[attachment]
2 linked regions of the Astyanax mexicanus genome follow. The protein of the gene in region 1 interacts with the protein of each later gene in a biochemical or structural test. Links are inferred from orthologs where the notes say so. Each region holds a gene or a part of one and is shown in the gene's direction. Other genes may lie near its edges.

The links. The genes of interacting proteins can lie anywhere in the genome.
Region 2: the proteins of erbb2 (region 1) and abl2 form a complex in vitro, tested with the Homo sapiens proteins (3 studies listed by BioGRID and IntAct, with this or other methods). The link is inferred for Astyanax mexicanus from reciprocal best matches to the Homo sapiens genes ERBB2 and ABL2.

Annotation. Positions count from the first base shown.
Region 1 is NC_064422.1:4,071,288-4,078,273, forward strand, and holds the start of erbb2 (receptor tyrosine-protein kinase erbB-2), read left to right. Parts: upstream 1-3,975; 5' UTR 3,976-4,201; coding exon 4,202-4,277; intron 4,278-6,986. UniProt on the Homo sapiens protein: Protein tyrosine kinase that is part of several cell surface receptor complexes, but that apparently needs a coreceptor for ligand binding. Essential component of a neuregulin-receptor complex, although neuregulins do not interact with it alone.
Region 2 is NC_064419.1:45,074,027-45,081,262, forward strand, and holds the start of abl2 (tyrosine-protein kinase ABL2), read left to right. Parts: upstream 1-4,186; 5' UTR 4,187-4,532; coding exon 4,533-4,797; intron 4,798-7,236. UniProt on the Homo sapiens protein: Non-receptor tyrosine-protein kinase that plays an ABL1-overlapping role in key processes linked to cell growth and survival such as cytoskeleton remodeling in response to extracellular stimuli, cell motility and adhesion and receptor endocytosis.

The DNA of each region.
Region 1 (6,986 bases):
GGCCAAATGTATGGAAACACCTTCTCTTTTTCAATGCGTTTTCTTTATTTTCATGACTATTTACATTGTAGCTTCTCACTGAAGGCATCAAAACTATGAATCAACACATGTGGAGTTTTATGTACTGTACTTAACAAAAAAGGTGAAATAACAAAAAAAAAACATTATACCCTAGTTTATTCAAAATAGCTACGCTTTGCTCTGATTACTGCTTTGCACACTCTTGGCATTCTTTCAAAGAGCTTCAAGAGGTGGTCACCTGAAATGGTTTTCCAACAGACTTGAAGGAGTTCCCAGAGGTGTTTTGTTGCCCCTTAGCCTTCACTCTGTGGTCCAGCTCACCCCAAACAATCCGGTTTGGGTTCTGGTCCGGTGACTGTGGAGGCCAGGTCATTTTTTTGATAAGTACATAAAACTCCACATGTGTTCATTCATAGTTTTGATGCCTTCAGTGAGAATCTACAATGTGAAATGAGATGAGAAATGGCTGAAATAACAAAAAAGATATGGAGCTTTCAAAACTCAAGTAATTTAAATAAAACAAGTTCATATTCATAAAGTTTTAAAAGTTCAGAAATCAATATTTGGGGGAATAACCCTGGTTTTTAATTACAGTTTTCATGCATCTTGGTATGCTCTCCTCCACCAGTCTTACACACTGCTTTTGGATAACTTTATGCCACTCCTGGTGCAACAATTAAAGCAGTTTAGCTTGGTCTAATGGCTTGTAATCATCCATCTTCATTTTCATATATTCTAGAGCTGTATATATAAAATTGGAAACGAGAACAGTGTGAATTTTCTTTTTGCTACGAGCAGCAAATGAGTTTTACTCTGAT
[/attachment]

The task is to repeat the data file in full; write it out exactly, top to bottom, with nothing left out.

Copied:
2 linked regions of the Astyanax mexicanus genome follow. The protein of the gene in region 1 interacts with the protein of each later gene in a biochemical or structural test. Links are inferred from orthologs where the notes say so. Each region holds a gene or a part of one and is shown in the gene's direction. Other genes may lie near its edges.

The links. The genes of interacting proteins can lie anywhere in the genome.
Region 2: the proteins of erbb2 (region 1) and abl2 form a complex in vitro, tested with the Homo sapiens proteins (3 studies listed by BioGRID and IntAct, with this or other methods). The link is inferred for Astyanax mexicanus from reciprocal best matches to the Homo sapiens genes ERBB2 and ABL2.

Annotation. Positions count from the first base shown.
Region 1 is NC_064422.1:4,071,288-4,078,273, forward strand, and holds the start of erbb2 (receptor tyrosine-protein kinase erbB-2), read left to right. Parts: upstream 1-3,975; 5' UTR 3,976-4,201; coding exon 4,202-4,277; intron 4,278-6,986. UniProt on the Homo sapiens protein: Protein tyrosine kinase that is part of several cell surface receptor complexes, but that apparently needs a coreceptor for ligand binding. Essential component of a neuregulin-receptor complex, although neuregulins do not interact with it alone.
Region 2 is NC_064419.1:45,074,027-45,081,262, forward strand, and holds the start of abl2 (tyrosine-protein kinase ABL2), read left to right. Parts: upstream 1-4,186; 5' UTR 4,187-4,532; coding exon 4,533-4,797; intron 4,798-7,236. UniProt on the Homo sapiens protein: Non-receptor tyrosine-protein kinase that plays an ABL1-overlapping role in key processes linked to cell growth and survival such as cytoskeleton remodeling in response to extracellular stimuli, cell motility and adhesion and receptor endocytosis.

The DNA of each region.
Region 1 (6,986 bases):
GGCCAAATGTATGGAAACACCTTCTCTTTTTCAATGCGTTTTCTTTATTTTCATGACTATTTACATTGTAGCTTCTCACTGAAGGCATCAAAACTATGAATCAACACATGTGGAGTTTTATGTACTGTACTTAACAAAAAAGGTGAAATAACAAAAAAAAAACATTATACCCTAGTTTATTCAAAATAGCTACGCTTTGCTCTGATTACTGCTTTGCACACTCTTGGCATTCTTTCAAAGAGCTTCAAGAGGTGGTCACCTGAAATGGTTTTCCAACAGACTTGAAGGAGTTCCCAGAGGTGTTTTGTTGCCCCTTAGCCTTCACTCTGTGGTCCAGCTCACCCCAAACAATCCGGTTTGGGTTCTGGTCCGGTGACTGTGGAGGCCAGGTCATTTTTTTGATAAGTACATAAAACTCCACATGTGTTCATTCATAGTTTTGATGCCTTCAGTGAGAATCTACAATGTGAAATGAGATGAGAAATGGCTGAAATAACAAAAAAGATATGGAGCTTTCAAAACTCAAGTAATTTAAATAAAACAAGTTCATATTCATAAAGTTTTAAAAGTTCAGAAATCAATATTTGGGGGAATAACCCTGGTTTTTAATTACAGTTTTCATGCATCTTGGTATGCTCTCCTCCACCAGTCTTACACACTGCTTTTGGATAACTTTATGCCACTCCTGGTGCAACAATTAAAGCAGTTTAGCTTGGTCTAATGGCTTGTAATCATCCATCTTCATTTTCATATATTCTAGAGCTGTATATATAAAATTGGAAACGAGAACAGTGTGAATTTTCTTTTTGCTACGAGCAGCAAATGAGTTTTACTCTGAT